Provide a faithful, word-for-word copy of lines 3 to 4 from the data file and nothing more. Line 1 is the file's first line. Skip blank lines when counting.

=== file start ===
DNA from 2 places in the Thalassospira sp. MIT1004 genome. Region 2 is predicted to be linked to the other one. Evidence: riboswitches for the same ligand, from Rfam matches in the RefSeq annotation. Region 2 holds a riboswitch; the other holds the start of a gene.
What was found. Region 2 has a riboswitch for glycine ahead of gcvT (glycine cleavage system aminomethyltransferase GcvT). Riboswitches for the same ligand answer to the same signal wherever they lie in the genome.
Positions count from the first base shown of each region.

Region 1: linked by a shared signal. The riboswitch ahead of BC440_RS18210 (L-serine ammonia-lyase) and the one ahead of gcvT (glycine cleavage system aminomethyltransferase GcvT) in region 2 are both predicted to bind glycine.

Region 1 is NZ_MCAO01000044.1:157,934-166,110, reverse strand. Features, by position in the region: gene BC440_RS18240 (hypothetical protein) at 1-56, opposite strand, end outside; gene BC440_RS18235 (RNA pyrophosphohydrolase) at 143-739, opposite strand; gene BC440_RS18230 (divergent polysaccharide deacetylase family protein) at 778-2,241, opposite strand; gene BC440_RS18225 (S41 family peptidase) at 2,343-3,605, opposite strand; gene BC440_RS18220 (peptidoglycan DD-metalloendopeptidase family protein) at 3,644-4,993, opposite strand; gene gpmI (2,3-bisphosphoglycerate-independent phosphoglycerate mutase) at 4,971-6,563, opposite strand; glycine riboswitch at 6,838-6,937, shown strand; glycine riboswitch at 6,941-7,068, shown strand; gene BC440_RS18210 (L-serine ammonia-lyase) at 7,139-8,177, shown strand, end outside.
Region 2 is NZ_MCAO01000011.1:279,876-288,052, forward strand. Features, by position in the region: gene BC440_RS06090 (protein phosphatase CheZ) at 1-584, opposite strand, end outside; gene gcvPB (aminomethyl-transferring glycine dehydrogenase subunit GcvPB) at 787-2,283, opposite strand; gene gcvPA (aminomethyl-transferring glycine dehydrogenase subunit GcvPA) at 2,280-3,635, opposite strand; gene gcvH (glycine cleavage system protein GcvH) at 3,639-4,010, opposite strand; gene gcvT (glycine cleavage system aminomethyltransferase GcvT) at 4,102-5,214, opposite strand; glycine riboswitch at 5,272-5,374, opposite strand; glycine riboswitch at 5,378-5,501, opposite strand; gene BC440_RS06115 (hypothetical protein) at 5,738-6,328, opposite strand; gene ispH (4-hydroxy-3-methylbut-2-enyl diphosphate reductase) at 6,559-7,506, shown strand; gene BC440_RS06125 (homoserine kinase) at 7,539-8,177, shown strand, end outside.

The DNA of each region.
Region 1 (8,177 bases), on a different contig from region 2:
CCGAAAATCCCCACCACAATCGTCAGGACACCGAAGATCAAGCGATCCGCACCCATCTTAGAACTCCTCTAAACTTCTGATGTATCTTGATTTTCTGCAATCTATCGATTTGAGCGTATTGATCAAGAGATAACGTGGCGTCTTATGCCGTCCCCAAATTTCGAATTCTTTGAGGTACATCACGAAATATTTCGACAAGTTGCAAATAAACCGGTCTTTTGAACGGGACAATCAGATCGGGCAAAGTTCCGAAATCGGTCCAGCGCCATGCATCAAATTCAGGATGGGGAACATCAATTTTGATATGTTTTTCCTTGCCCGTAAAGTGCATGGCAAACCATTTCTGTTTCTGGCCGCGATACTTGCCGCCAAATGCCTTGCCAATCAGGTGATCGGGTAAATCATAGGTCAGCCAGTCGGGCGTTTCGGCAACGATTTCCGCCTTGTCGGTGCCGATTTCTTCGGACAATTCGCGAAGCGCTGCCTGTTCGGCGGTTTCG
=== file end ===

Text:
Positions count from the first base shown of each region.

Region 1: linked by a shared signal. The riboswitch ahead of BC440_RS18210 (L-serine ammonia-lyase) and the one ahead of gcvT (glycine cleavage system aminomethyltransferase GcvT) in region 2 are both predicted to bind glycine.